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    Posted · Oozing, blobs, and strings on S5 / PETG

    @gr5 This isn't a retraction tower so it's not changing settings; it's standard ultimaker PET-G settings all the way with the one exception of changing brim for a skirt.

    Oozing happens at a lot of spots. The print bed is often full of little filament dots from the automatic leveling. Then, there's a drag line from the bed front-center to where the print is starting while the filament head is heating after automatic leveling. I'd also offer that the quality further up still isn't great, some stringing and blobs at layer-starts is something I've observed quite a bit.

    I think your theory might be correct regarding it being hot but I'm just a bit suspicious of something more given that I'm using stock settings and filament which I would expect to be well-tuned lest the forums be filled with issues of poor print quality.

    I can try turning down the print bed settings or having the fan start aggressively.

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    Posted · Oozing, blobs, and strings on S5 / PETG

    Well your part is smaller than average.  When I have to print two tiny things on each layer (such as this tower) I usually get even worse quality.  So what I do is print two of the parts (so you would have 4 towers) and this makes a massive difference.  It gives the part just another second or two to cool.  Those profiles are limited and tend to work for average parts.  There isn't a profile for "printing a part smaller than a pea in diameter".  For such a small part you need to tweak the existing profiles.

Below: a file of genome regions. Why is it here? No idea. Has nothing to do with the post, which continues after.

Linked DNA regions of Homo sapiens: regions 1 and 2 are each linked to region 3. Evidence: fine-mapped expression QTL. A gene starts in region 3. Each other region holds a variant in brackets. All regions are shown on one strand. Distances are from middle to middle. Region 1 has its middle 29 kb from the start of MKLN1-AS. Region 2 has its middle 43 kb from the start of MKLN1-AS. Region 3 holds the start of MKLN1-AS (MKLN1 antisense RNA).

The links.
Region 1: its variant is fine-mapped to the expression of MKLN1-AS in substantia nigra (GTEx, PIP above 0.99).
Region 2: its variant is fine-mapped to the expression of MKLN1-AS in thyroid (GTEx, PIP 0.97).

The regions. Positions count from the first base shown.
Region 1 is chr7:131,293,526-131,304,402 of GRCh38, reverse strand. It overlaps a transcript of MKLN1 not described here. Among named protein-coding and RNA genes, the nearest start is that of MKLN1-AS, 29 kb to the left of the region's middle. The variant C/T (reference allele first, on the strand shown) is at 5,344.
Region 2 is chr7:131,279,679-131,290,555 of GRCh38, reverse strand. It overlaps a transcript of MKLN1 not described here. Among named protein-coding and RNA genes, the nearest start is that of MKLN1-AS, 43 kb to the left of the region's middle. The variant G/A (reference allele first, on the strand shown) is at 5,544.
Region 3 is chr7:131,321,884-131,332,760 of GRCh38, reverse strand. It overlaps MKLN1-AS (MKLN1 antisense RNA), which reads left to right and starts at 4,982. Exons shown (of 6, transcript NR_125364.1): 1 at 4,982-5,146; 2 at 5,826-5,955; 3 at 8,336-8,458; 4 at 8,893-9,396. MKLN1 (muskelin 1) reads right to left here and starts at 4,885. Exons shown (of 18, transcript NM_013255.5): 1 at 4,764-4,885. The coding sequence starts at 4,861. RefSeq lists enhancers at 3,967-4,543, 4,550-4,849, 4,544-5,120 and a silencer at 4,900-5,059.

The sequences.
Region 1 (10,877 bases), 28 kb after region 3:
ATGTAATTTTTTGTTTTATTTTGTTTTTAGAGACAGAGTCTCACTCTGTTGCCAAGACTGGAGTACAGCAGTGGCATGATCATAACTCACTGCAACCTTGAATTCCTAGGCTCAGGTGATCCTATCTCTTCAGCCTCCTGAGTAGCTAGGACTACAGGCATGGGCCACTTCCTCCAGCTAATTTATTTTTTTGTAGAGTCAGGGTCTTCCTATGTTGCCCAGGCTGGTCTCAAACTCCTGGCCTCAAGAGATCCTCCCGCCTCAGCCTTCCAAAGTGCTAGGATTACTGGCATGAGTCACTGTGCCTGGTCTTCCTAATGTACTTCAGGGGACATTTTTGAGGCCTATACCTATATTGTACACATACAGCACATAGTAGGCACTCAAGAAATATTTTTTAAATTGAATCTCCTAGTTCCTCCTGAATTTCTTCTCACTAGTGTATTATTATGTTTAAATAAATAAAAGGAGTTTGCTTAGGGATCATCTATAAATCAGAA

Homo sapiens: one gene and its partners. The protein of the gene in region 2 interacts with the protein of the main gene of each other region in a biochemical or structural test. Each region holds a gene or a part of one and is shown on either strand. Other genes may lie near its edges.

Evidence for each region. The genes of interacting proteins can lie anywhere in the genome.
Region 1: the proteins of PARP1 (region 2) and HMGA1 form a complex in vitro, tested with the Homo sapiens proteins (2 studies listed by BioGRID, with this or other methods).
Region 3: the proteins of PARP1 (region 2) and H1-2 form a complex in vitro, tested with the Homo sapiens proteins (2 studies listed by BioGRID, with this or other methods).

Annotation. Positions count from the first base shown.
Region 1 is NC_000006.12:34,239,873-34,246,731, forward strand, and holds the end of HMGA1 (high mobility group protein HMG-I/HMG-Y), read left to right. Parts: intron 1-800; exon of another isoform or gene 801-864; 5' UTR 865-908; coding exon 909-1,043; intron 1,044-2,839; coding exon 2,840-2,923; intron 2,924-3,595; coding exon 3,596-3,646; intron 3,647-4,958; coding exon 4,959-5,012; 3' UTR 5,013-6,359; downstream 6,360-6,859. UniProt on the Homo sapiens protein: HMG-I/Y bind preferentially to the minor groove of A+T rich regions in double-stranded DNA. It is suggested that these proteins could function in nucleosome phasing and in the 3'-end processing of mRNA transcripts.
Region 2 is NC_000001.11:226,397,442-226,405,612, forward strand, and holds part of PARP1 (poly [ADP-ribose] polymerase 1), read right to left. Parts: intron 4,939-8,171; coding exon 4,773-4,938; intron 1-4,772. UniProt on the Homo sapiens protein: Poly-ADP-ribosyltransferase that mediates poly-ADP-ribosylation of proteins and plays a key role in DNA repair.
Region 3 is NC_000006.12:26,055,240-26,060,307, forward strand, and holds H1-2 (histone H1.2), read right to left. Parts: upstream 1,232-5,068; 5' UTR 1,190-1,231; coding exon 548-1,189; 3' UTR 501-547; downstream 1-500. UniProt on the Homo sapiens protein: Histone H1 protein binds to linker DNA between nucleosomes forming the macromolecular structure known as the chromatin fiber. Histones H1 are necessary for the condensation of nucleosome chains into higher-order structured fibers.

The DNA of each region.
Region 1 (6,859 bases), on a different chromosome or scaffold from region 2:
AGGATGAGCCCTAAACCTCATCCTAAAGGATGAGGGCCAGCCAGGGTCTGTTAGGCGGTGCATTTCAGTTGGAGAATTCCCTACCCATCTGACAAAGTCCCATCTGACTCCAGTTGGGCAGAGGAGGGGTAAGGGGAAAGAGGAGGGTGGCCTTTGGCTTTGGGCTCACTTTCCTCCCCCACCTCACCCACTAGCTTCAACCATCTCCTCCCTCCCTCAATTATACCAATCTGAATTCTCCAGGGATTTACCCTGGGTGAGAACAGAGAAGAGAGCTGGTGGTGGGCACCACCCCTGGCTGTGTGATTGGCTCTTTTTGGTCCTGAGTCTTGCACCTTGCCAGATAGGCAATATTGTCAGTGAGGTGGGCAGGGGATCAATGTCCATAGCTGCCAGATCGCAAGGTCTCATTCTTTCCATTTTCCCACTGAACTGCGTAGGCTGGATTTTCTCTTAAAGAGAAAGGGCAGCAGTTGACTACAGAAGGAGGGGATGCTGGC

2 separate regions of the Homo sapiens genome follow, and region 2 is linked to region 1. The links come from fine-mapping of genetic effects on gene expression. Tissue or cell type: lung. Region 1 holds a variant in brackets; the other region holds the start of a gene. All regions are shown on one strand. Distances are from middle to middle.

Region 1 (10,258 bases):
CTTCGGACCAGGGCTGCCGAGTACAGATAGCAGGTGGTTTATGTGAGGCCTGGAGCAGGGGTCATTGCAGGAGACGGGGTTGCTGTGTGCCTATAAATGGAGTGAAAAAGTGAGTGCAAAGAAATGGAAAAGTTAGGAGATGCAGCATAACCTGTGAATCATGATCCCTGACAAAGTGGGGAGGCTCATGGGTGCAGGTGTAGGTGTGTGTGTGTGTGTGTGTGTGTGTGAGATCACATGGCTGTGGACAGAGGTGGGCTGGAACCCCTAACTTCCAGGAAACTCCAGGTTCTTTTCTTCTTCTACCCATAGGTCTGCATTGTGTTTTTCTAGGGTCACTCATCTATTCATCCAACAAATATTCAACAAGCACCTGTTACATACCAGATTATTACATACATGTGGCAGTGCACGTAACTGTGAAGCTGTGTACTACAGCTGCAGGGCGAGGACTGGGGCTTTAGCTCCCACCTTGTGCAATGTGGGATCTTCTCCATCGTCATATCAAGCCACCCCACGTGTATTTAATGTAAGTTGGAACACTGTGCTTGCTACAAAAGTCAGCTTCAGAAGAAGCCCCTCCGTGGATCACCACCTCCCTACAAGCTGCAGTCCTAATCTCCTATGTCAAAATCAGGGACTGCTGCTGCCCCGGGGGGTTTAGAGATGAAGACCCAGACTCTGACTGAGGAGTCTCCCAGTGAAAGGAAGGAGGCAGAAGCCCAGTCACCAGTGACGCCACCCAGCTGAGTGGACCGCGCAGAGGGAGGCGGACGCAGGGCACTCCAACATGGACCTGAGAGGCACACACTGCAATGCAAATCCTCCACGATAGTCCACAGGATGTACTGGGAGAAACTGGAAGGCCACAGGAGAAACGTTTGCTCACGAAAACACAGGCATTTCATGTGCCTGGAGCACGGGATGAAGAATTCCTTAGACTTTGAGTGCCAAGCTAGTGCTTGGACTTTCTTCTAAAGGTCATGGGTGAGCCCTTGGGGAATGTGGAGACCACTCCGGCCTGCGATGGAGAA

I wouldn't mess with bed temp but I'd get the fan started a little sooner I think?  Maybe.  I'd check the settings to see what fan speed it is at for each layer.  Typically I think it has changed - it once was 5mm before the fan was at full speed and I think more recently it must be closer to 1 or 2mm?  Or 5 layers?  I just don't know.

     

    The other issue is that the percentage fan speeds don't make sense at least for my UM3 and S5.  For those printers the fan is typically at full power when it is around 10 or 20% (depending on the printer - they are different).  And there is no increase in speed going up from there.  So I consider 3% as a good low speed, 6% medium, and 15% pretty much full out fan.  But I don't know if my printers are unusual or not.  But knowing this and looking at the profiles out there, something is wrong with the fan speeds of many profiles.  At least for my S5 and my UM3.

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    Posted · Oozing, blobs, and strings on S5 / PETG

    Was in the office today, so quickly printed your @cheuschober samples as well with Black Ultimaker PETG on S5.

     

    On the left you see the standard 0.15 Layer height PETG profile of Ultimaker PETG. Indeed, I also see a blob, but only on the bottom few layers of the tapered pillar only  (not on the straight pillar).

     

    If I run your 3mf, I get the printed part on the right, where in my case the blob is absent.

    For the rest, stringing is fairly minimal (but both have a few strings halfway).

     

    I'm not sure exactly if this helps you, but it seems to be an issue in your printer?
    Hope this helps?

     

    I do agree with @gr5 in the post above here, that this is really a small part to do 'optimization' on. Typically we use parts that are at least 2 to 10x bigger to optimize for stringing, so we don't have these very small details.

    Possibly such a part would benefit from an AA0.25 - if you actually have such small dimensions?

    PETG stringing.jpg